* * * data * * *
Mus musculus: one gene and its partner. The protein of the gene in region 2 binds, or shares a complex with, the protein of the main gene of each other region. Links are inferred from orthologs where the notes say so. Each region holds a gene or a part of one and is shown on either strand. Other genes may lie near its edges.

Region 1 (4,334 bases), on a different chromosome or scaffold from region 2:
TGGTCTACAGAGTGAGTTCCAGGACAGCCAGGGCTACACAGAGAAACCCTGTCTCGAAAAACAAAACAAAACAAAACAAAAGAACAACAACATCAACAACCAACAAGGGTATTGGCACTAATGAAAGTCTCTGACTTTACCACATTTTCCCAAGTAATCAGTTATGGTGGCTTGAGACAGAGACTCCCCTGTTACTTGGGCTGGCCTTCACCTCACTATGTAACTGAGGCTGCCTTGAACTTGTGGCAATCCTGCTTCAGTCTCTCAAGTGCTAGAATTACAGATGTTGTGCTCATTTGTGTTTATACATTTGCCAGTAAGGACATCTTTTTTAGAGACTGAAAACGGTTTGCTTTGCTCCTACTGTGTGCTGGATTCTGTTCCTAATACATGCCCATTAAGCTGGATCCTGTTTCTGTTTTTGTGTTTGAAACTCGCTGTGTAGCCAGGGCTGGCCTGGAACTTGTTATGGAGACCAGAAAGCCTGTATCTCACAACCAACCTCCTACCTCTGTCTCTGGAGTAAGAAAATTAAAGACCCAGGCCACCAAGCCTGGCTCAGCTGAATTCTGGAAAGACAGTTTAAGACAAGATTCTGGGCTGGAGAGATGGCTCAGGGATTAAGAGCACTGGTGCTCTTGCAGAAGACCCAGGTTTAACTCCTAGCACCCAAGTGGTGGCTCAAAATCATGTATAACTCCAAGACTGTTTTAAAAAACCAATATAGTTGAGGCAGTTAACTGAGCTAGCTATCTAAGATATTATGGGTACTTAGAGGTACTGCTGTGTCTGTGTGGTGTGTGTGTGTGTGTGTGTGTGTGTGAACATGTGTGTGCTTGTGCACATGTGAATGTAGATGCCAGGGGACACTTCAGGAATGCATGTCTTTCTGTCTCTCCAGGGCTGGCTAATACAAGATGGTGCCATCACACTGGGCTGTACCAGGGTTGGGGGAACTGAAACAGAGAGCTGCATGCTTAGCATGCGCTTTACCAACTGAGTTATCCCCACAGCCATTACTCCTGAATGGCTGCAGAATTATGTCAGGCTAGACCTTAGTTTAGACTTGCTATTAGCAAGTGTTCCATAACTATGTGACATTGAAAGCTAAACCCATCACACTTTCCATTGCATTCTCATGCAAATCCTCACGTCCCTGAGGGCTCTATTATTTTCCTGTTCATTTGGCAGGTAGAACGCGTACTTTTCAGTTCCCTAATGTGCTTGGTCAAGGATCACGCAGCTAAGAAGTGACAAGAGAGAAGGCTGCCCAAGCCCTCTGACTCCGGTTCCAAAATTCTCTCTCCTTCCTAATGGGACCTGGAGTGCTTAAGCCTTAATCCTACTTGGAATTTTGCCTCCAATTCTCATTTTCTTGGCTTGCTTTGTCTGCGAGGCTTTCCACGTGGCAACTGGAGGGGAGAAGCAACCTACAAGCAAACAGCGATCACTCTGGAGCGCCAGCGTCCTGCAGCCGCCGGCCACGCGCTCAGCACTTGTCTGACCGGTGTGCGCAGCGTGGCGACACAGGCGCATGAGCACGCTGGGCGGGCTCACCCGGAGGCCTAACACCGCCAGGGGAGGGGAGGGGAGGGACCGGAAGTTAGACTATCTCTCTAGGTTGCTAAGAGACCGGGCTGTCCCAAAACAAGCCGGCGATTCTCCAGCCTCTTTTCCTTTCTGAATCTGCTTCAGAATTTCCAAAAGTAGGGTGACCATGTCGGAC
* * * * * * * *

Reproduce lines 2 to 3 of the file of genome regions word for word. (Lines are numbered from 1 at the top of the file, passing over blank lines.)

Region 1 (4,334 bases), on a different chromosome or scaffold from region 2:
TGGTCTACAGAGTGAGTTCCAGGACAGCCAGGGCTACACAGAGAAACCCTGTCTCGAAAAACAAAACAAAACAAAACAAAAGAACAACAACATCAACAACCAACAAGGGTATTGGCACTAATGAAAGTCTCTGACTTTACCACATTTTCCCAAGTAATCAGTTATGGTGGCTTGAGACAGAGACTCCCCTGTTACTTGGGCTGGCCTTCACCTCACTATGTAACTGAGGCTGCCTTGAACTTGTGGCAATCCTGCTTCAGTCTCTCAAGTGCTAGAATTACAGATGTTGTGCTCATTTGTGTTTATACATTTGCCAGTAAGGACATCTTTTTTAGAGACTGAAAACGGTTTGCTTTGCTCCTACTGTGTGCTGGATTCTGTTCCTAATACATGCCCATTAAGCTGGATCCTGTTTCTGTTTTTGTGTTTGAAACTCGCTGTGTAGCCAGGGCTGGCCTGGAACTTGTTATGGAGACCAGAAAGCCTGTATCTCACAACCAACCTCCTACCTCTGTCTCTGGAGTAAGAAAATTAAAGACCCAGGCCACCAAGCCTGGCTCAGCTGAATTCTGGAAAGACAGTTTAAGACAAGATTCTGGGCTGGAGAGATGGCTCAGGGATTAAGAGCACTGGTGCTCTTGCAGAAGACCCAGGTTTAACTCCTAGCACCCAAGTGGTGGCTCAAAATCATGTATAACTCCAAGACTGTTTTAAAAAACCAATATAGTTGAGGCAGTTAACTGAGCTAGCTATCTAAGATATTATGGGTACTTAGAGGTACTGCTGTGTCTGTGTGGTGTGTGTGTGTGTGTGTGTGTGTGTGAACATGTGTGTGCTTGTGCACATGTGAATGTAGATGCCAGGGGACACTTCAGGAATGCATGTCTTTCTGTCTCTCCAGGGCTGGCTAATACAAGATGGTGCCATCACACTGGGCTGTACCAGGGTTGGGGGAACTGAAACAGAGAGCTGCATGCTTAGCATGCGCTTTACCAACTGAGTTATCCCCACAGCCATTACTCCTGAATGGCTGCAGAATTATGTCAGGCTAGACCTTAGTTTAGACTTGCTATTAGCAAGTGTTCCATAACTATGTGACATTGAAAGCTAAACCCATCACACTTTCCATTGCATTCTCATGCAAATCCTCACGTCCCTGAGGGCTCTATTATTTTCCTGTTCATTTGGCAGGTAGAACGCGTACTTTTCAGTTCCCTAATGTGCTTGGTCAAGGATCACGCAGCTAAGAAGTGACAAGAGAGAAGGCTGCCCAAGCCCTCTGACTCCGGTTCCAAAATTCTCTCTCCTTCCTAATGGGACCTGGAGTGCTTAAGCCTTAATCCTACTTGGAATTTTGCCTCCAATTCTCATTTTCTTGGCTTGCTTTGTCTGCGAGGCTTTCCACGTGGCAACTGGAGGGGAGAAGCAACCTACAAGCAAACAGCGATCACTCTGGAGCGCCAGCGTCCTGCAGCCGCCGGCCACGCGCTCAGCACTTGTCTGACCGGTGTGCGCAGCGTGGCGACACAGGCGCATGAGCACGCTGGGCGGGCTCACCCGGAGGCCTAACACCGCCAGGGGAGGGGAGGGGAGGGACCGGAAGTTAGACTATCTCTCTAGGTTGCTAAGAGACCGGGCTGTCCCAAAACAAGCCGGCGATTCTCCAGCCTCTTTTCCTTTCTGAATCTGCTTCAGAATTTCCAAAAGTAGGGTGACCATGTCGGAC